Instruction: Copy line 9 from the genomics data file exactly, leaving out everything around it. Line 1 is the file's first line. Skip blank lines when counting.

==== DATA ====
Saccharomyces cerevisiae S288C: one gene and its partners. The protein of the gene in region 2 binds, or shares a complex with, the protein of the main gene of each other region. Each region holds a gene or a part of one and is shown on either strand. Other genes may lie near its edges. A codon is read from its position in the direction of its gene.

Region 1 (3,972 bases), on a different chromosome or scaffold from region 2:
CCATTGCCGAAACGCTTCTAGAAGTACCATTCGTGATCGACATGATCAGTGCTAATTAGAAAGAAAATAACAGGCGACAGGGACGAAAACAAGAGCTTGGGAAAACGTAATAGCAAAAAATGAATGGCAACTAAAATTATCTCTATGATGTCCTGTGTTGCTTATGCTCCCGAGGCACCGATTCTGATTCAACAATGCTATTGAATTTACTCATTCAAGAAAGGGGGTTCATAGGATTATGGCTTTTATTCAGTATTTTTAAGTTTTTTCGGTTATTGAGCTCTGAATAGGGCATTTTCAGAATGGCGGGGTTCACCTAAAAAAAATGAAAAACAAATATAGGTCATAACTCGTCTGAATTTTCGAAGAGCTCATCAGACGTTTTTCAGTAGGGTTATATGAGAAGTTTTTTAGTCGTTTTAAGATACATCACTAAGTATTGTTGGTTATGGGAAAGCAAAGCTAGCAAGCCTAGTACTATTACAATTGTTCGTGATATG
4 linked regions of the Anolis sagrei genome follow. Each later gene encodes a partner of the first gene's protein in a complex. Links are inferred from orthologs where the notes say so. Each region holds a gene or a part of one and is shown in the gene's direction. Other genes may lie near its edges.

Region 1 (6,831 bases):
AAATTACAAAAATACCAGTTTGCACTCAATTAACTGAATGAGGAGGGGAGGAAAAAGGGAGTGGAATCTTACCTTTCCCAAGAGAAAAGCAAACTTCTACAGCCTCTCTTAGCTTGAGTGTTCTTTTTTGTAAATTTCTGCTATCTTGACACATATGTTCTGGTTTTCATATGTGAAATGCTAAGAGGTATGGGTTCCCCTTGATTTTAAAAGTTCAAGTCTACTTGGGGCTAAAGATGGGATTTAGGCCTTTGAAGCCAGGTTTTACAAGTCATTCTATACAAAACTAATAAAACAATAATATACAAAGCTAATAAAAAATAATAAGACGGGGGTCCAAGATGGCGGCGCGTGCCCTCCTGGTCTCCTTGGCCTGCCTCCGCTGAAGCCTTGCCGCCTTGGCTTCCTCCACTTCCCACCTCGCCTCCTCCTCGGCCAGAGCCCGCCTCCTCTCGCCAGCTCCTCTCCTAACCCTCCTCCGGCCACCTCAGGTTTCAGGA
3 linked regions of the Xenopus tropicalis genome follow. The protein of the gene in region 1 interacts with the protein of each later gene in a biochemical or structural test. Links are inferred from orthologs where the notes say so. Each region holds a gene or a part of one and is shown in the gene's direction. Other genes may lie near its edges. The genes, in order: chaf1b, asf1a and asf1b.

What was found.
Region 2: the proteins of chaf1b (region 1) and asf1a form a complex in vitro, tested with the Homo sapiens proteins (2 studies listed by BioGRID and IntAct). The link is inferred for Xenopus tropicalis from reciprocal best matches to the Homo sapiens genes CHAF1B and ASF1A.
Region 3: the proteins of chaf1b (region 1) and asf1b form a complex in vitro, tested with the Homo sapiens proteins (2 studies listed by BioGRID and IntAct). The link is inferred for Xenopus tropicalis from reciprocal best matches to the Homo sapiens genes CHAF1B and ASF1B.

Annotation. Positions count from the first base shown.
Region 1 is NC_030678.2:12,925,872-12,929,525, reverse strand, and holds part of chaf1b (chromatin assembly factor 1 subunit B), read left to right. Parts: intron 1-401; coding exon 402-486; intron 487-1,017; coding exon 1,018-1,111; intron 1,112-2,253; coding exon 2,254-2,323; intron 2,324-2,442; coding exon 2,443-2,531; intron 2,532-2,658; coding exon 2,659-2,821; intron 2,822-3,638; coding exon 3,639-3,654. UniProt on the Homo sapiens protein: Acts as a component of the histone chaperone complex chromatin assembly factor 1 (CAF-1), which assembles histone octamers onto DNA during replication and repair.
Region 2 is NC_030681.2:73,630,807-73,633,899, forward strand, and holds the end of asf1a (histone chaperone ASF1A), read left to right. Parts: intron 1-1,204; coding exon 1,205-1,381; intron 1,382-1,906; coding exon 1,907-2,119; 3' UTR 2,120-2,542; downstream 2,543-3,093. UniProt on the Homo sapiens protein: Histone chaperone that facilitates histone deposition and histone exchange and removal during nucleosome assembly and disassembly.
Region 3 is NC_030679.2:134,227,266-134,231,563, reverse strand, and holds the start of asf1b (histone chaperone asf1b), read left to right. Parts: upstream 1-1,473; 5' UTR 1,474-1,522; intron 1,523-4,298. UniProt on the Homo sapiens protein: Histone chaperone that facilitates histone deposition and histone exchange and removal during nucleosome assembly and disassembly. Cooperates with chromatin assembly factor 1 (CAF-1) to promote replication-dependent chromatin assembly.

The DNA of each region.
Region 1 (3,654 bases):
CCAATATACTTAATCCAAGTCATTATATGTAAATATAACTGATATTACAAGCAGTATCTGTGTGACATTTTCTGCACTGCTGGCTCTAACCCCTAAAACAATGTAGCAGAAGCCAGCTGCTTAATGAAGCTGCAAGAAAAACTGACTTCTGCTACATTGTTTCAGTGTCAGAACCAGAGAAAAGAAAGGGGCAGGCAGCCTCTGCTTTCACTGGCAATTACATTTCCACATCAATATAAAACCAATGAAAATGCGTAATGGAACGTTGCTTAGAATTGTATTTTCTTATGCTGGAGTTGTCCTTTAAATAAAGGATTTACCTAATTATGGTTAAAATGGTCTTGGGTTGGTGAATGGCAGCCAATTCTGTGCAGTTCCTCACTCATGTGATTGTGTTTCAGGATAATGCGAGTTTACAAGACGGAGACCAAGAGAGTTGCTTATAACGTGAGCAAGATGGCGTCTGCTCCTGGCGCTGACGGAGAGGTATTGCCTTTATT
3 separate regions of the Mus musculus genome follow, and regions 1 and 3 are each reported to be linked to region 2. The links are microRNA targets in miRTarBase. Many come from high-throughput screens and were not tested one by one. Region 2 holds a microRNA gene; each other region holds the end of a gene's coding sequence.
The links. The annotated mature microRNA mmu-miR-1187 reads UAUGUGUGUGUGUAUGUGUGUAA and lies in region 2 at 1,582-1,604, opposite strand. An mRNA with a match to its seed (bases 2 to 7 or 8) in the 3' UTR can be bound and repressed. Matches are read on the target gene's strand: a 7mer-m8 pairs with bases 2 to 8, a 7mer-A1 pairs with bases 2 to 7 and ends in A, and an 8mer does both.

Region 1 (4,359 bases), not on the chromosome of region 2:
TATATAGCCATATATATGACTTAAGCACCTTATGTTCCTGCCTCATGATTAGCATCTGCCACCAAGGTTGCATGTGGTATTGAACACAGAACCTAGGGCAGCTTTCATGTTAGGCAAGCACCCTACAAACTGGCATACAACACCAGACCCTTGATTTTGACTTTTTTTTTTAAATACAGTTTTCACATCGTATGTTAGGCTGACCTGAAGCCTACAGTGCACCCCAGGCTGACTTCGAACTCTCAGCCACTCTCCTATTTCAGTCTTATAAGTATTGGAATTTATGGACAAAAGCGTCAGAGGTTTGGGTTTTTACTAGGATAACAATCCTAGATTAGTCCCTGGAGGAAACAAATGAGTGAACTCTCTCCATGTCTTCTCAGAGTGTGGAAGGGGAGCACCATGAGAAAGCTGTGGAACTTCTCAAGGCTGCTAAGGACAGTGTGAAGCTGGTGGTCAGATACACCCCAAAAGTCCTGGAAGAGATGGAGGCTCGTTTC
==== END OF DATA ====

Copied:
Region 2: the proteins of chaf1b (region 1) and asf1a form a complex in vitro, tested with the Homo sapiens proteins (2 studies listed by BioGRID and IntAct). The link is inferred for Xenopus tropicalis from reciprocal best matches to the Homo sapiens genes CHAF1B and ASF1A.